The first round of interchangeable-lens cameras offered a lot to appeal to enthusiasts, but at prices upward of $800, not quite a no-brainer for point-and-shooters in search of an upgrade. The bigger sensors in these models can generally deliver better photo quality at somewhat higher ISO sensitivities than the smaller snapshot models and they support video capture, but the alternative has been the moderately larger dSLRs with action-friendly optical viewfinders and kit prices starting at a significantly lower $600. Even the Panasonic Lumix DMC-GF1, which delivers the right set of performance and features for these folks in a compact, attractive design, comes in at an ouch-worthy $900 or so. Olympus' sleek E-P1 and E-P2 have attracted a lot of attention, but without a built-in flash they're simply not the right camera for snapshooters, especially at their relatively high prices. So Olympus is trying again to lure this lucrative audience to its Micro Four Thirds camp, this time with the more consumer-friendly designed and priced E-PL1.
At $600 for a kit with the 14-42mm (28-84mm equivalent) lens, a boxier but not unattractive aluminum body that's definitely smaller than a dSLR and this time with a pop-up flash, this latest model might just be a contender. (Unfortunately, I only had a preproduction model to play around with, so I can't address key aspects like performance and image quality.)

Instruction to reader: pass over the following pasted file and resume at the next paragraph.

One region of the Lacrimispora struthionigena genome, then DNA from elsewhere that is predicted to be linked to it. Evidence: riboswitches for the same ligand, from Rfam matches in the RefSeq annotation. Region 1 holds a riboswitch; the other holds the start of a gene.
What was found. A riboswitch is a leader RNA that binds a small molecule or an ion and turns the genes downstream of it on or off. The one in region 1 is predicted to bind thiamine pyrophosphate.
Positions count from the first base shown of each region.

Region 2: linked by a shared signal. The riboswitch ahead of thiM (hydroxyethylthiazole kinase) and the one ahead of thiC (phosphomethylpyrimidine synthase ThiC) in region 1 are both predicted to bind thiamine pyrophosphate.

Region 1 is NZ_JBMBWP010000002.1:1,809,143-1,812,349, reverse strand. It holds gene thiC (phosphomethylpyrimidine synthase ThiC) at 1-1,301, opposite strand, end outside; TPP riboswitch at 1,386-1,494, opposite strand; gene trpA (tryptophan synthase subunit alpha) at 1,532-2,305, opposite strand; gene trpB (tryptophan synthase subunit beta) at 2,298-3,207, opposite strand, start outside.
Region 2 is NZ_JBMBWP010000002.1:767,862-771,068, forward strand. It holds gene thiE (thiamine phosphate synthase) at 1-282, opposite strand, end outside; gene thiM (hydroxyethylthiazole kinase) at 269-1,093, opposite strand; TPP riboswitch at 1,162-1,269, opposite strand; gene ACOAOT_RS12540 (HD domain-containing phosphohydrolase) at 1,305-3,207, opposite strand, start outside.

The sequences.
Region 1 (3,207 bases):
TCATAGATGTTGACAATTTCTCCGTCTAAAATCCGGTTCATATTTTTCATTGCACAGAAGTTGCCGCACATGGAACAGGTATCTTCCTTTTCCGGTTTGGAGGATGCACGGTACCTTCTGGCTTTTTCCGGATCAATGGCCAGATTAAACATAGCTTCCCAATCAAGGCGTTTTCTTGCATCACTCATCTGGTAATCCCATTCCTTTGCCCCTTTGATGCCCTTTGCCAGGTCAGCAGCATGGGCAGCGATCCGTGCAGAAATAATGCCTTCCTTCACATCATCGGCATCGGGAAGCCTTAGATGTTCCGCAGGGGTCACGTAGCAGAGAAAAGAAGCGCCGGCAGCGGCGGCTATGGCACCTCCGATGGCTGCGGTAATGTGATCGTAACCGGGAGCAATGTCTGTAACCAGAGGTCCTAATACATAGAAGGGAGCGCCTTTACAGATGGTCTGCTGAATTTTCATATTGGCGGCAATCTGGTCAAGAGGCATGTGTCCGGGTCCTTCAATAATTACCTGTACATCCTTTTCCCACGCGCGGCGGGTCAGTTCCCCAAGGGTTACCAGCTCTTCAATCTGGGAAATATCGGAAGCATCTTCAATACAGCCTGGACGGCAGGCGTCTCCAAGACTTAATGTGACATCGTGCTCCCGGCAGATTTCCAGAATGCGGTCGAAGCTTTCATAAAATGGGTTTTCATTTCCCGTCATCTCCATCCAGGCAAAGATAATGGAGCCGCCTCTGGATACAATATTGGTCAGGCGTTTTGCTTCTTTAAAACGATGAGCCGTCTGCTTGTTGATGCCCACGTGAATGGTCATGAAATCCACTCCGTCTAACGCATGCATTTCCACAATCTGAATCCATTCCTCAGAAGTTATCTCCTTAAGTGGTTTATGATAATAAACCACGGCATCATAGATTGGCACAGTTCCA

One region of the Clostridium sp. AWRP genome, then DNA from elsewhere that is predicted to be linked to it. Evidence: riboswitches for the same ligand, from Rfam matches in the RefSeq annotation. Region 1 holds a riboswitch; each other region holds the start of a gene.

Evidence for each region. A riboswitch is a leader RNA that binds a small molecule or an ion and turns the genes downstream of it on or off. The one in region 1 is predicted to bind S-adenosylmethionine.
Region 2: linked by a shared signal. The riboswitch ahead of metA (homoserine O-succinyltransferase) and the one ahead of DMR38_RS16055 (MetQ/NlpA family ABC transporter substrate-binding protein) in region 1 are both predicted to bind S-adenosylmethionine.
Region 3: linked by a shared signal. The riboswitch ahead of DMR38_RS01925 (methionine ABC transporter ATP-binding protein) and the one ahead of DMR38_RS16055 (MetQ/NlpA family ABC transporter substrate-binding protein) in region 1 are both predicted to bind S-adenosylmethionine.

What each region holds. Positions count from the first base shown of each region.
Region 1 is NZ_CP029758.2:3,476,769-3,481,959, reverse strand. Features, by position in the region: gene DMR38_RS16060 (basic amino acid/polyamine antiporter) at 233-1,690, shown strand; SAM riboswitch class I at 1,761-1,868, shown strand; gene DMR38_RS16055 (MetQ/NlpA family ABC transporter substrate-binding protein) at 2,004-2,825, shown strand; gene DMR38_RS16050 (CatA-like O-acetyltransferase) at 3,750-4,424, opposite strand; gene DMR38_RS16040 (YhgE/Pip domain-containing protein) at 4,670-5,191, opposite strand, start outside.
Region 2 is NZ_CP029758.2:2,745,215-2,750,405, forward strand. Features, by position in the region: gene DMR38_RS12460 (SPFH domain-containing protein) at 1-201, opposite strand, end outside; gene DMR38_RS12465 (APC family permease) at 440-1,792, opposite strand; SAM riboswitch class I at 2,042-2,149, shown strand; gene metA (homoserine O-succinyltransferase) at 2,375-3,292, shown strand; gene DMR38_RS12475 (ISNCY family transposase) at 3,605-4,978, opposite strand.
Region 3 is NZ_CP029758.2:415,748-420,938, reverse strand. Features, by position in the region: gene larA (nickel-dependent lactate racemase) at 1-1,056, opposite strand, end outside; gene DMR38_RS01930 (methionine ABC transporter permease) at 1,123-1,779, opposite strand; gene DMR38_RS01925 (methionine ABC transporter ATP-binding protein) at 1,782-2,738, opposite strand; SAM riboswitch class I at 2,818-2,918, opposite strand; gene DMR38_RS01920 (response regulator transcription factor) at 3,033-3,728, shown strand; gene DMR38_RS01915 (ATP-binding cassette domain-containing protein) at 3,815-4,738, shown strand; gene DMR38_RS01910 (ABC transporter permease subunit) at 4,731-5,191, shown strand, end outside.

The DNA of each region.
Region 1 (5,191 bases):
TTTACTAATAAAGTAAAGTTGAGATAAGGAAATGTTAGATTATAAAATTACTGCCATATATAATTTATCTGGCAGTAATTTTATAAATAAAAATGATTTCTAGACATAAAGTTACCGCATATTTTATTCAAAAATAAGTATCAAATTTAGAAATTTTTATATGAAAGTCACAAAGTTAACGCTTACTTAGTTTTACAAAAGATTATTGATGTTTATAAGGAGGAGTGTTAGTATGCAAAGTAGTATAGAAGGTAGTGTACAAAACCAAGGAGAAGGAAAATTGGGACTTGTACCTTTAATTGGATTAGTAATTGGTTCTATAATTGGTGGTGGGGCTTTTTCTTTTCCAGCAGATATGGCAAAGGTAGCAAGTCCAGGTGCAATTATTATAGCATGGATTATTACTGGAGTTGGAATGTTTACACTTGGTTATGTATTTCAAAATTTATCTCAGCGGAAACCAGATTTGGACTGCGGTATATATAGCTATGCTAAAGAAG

If you're one of the crowd attracted by the low price, though, keep in mind that even though both Olympus and Panasonic make compatible lenses for the system, because it's much newer there are still a lot fewer choices in Micro Four Thirds lenses than for dSLRs, and they tend to be more expensive than their SLR-compatible counterparts. For example, Olympus' 14-42mm lens lists for $299, while both Canon and Nikon's staple dSLR 18-55mm lenses run $199. The Micro Four Thirds lenses and bodies are more compact, though, and people are historically willing to pay more for less bulk.
While the elder E-P models mimic a traditional film design, the E-PL1 takes its design cues from digital cameras like the Canon PowerShot G series and Panasonic Lumix LX models. It will come in blue, champagne gold and silver and black, and the black and silver model still has a somewhat retro look. The plastic and aluminum body doesn't feel quite as tanklike as the E-P models, but it feels sturdy, with a relatively large, comfortable grip. Still, I found it just a tad slipperier to hold than I'd like, especially with winter-dry hands.
Some basic specs compared to its linemates:… Read more